I'm not great at finishing projects. I'm not detail oriented. I'm a problem solver, I'm great when put on the spot, I'm creative and social. I'm a lot of things that are great and up to that question I had spent my life feeling ashamed of not being all the other great things as well.
There were other people in that organization that were great at wrapping things up, that loved the puzzle in getting all the pieces together by the end of a project and yet others who loved the maintenance work, that kept things going steady and forward. Those that were in those groups said the same thing, that they always felt that those that had all the ideas, that got things going, that made people passionate enough to jump into the unknown were the ones that had things together and they could just do the easy parts. Just like I felt about them. I could just do the easy part, to start an idea, to set the course, to make people strive towards a goal. I couldn't maintain that energy in them for the duration of a project, I couldn't get people, or myself, to work through the boring or get the final things in place or, God forbid, write the report when all was done.
So, you might not be a finisher. You might feel like they are the ones doing the hard work that feels impossible, but remind yourself daily that they feel the same way about you. Everyone carries the burden of impostor syndrome. Everyone values the skills they don't have higher than the skills they do have. Those that don't have serious mental health issues.
So, to answer your question, I very seldom finish my own projects and when possible I prefer when others finish projects for me. While this used to make me feel like a lazy shit it doesn't anymore (for the most part). Be honest about your strengths and weaknesses and while it's important to work on all aspects of yourself, try to value yourself as a whole and don't put a higher negative value on your weaknesses than you put a positive value on your strengths.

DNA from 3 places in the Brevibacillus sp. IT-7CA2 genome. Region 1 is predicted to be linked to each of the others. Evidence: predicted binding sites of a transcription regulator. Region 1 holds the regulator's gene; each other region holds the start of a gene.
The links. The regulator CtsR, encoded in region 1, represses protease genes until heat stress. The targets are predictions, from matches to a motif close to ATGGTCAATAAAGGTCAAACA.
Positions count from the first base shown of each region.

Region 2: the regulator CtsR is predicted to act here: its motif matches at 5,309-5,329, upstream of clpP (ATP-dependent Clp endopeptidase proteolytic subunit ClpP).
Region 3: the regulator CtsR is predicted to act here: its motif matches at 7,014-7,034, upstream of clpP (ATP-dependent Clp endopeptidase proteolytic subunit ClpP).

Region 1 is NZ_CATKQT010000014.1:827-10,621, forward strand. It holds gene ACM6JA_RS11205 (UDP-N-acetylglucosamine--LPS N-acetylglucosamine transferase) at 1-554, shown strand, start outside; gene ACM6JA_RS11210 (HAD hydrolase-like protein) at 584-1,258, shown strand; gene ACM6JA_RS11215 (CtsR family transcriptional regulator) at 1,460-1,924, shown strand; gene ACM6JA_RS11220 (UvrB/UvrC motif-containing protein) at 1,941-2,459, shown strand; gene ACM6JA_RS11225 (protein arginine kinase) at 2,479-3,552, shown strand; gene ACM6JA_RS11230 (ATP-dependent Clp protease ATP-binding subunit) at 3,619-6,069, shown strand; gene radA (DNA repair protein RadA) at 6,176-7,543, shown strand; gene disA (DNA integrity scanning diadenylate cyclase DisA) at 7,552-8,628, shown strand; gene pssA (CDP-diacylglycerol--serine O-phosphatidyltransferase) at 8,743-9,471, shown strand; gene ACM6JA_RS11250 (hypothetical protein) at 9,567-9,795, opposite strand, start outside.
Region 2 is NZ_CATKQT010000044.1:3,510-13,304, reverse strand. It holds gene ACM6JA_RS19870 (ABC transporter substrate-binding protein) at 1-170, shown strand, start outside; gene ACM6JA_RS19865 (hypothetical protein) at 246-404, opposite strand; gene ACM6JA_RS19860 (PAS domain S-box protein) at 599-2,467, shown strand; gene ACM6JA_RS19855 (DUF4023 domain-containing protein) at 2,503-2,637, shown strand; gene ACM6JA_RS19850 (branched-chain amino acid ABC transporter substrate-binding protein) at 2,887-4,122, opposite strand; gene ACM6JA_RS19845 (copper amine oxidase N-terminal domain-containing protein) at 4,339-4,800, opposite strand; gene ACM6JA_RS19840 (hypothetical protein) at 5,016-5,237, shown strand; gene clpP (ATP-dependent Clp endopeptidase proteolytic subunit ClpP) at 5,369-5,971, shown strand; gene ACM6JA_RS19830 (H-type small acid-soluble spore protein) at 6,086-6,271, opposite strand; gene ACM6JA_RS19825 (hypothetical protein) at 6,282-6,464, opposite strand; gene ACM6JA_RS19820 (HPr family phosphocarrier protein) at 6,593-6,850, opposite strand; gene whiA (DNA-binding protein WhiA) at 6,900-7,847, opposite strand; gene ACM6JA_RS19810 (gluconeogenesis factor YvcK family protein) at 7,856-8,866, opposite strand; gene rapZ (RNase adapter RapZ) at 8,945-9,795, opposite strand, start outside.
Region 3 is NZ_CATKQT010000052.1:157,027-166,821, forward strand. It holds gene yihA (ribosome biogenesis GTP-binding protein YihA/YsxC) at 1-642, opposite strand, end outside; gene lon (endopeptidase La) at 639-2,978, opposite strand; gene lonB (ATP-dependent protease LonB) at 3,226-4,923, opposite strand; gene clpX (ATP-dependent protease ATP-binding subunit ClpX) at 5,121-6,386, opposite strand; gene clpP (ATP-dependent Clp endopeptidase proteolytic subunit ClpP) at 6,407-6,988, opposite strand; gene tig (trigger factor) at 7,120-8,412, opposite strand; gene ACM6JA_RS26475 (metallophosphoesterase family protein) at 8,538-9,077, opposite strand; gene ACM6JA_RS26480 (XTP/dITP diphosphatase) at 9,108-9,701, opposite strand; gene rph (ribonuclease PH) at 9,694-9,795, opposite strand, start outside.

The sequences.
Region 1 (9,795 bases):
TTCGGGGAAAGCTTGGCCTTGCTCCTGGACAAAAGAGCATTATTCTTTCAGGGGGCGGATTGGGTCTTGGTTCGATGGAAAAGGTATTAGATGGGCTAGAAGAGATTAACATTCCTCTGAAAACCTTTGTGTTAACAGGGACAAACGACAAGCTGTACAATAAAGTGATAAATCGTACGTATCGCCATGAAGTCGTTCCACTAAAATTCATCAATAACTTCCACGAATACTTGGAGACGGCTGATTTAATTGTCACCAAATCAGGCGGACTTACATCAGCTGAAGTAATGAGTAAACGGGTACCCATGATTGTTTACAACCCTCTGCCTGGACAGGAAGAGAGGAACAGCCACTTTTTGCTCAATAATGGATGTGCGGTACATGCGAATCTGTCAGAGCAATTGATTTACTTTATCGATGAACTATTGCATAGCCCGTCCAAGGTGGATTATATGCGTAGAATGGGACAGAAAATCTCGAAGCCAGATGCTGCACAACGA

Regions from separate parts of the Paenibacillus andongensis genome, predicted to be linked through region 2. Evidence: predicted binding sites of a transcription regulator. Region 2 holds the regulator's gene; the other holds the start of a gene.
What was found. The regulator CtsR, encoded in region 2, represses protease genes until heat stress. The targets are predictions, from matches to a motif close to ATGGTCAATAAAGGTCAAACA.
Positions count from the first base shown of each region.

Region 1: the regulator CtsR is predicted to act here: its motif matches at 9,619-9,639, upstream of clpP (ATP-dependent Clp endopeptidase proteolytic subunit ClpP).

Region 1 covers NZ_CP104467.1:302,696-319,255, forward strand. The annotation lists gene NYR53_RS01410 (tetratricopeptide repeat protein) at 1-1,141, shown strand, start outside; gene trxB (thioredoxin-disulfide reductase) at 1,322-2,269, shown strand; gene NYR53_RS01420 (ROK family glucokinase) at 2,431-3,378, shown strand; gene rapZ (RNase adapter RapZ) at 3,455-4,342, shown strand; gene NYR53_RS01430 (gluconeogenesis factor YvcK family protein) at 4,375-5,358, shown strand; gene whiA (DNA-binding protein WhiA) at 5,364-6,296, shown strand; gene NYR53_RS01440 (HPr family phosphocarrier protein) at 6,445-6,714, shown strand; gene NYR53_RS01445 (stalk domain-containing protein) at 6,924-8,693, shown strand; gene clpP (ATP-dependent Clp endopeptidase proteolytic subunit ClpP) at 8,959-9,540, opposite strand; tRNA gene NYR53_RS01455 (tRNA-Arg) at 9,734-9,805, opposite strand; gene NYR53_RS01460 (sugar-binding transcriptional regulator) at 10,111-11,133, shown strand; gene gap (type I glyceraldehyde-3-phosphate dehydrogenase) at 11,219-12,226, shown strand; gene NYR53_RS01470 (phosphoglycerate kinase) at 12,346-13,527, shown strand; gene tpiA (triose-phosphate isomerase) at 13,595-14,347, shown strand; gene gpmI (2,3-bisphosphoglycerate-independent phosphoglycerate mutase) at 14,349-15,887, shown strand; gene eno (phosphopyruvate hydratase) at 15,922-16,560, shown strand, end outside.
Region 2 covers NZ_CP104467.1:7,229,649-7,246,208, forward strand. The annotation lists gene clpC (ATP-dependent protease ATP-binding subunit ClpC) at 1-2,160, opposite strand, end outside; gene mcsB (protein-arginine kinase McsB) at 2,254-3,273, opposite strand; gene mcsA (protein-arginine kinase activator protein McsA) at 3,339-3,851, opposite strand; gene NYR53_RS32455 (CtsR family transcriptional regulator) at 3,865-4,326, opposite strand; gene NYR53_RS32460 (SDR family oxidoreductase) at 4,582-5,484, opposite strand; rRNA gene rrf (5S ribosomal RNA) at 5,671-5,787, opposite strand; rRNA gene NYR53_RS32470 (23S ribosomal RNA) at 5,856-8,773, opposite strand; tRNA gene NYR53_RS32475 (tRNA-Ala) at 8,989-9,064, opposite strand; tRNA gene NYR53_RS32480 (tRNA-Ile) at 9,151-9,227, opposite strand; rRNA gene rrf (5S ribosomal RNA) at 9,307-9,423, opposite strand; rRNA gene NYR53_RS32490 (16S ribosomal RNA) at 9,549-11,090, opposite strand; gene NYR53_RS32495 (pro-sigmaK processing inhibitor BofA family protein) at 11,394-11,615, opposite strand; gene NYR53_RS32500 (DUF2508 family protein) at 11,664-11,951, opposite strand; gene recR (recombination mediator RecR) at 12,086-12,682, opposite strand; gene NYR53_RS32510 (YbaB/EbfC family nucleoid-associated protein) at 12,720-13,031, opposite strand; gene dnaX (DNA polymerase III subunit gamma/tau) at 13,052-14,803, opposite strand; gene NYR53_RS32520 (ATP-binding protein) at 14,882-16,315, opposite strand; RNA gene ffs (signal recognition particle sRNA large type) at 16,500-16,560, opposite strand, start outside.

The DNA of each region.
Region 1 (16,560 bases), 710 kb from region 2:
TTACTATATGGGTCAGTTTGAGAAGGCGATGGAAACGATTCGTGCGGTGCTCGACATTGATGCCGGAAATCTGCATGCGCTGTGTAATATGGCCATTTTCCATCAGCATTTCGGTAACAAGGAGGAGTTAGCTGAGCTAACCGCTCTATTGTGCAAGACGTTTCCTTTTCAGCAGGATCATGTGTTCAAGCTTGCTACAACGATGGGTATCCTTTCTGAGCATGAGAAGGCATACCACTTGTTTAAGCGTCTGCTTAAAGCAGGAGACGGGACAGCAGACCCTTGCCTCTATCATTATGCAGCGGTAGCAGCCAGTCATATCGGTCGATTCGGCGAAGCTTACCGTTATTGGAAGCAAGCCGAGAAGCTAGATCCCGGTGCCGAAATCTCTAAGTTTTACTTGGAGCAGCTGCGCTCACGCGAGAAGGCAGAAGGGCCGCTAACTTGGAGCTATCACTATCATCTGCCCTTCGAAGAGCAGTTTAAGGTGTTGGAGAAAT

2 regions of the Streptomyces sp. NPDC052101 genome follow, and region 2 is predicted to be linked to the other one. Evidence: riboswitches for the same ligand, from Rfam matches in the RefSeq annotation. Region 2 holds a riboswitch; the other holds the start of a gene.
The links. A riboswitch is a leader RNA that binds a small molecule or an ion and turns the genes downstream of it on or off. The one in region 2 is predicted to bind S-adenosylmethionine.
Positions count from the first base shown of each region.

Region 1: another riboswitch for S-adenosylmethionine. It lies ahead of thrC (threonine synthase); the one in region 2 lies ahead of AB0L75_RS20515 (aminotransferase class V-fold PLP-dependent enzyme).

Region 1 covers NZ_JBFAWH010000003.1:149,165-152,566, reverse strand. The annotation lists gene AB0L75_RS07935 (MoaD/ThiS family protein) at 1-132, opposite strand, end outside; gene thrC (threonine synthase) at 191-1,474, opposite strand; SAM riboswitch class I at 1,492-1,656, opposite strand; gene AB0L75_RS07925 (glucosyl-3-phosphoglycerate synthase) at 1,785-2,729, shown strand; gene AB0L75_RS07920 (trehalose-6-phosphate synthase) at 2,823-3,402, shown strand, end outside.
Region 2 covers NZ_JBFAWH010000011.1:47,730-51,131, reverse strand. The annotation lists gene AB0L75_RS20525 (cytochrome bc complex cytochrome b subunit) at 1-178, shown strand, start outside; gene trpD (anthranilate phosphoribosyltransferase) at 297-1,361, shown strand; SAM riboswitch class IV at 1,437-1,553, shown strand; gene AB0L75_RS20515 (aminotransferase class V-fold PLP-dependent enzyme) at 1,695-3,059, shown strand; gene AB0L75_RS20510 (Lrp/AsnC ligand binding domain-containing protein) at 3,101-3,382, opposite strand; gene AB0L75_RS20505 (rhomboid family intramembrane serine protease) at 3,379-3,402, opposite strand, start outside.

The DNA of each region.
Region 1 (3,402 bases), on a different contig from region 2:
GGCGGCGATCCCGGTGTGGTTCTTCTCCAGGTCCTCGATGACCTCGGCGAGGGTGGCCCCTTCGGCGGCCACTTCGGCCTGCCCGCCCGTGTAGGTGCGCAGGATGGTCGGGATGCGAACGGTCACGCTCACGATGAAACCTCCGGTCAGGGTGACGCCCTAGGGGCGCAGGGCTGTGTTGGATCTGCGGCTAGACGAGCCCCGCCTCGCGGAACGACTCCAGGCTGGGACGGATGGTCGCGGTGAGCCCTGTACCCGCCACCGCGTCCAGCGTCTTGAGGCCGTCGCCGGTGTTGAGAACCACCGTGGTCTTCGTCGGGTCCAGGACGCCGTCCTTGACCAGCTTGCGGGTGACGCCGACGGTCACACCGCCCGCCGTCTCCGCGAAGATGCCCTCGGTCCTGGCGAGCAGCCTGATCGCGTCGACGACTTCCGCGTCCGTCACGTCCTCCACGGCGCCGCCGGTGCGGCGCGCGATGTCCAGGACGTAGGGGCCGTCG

I hope this made a little bit of sense. I'll take this with me for future articles since it's a very important question.
Have you been doing any game development in your personal time?
Follow-up question, Do you have any concerns about the stability of working at a game company as far as job security?
That's always been a concern for me as well as I am not willing to risk increasing my stress if a project happens to start following bad project management practices.
Yes and no. Logically I'm aware of the issue and my final goal would be to start a game company myself, but I can't (well, I could but it would probably be a disaster) do that without some experience working in the industry. I'm not really a person that worries about security as much as I perhaps should. The reason for that can be found in the article I linked above.
Yes, I've spent a lot of time in Unity, not much to show for it in terms of finished projects though. It's hard to stay focused over time when you have nobody that checks in and question your decisions to watch TV instead of keep going on a project.
Do you find yourself attracted to writing video games in web technologies?
I can't stand Unity when you can Electron + TypeScript
Not really. There are some things that I find intriguing and since I've started teaching programming at a local high school I've introduced some game programming for the web there, they all have Chromebooks so I had no choice ;).
Do you have any good resources about electron + typescript for gamedev? How come you prefer doing that over using Unity? I find Unity to be a solid engine and I love C#.
I built my own open-source clone of Tetris Attack called Swap-N-Pop that uses TypeScript + Phaser +Electron and has test code.
The big thing for me is test suites. I find testing in Unity or any other game engine painful.
The other pain point is UI where is web is so much easier.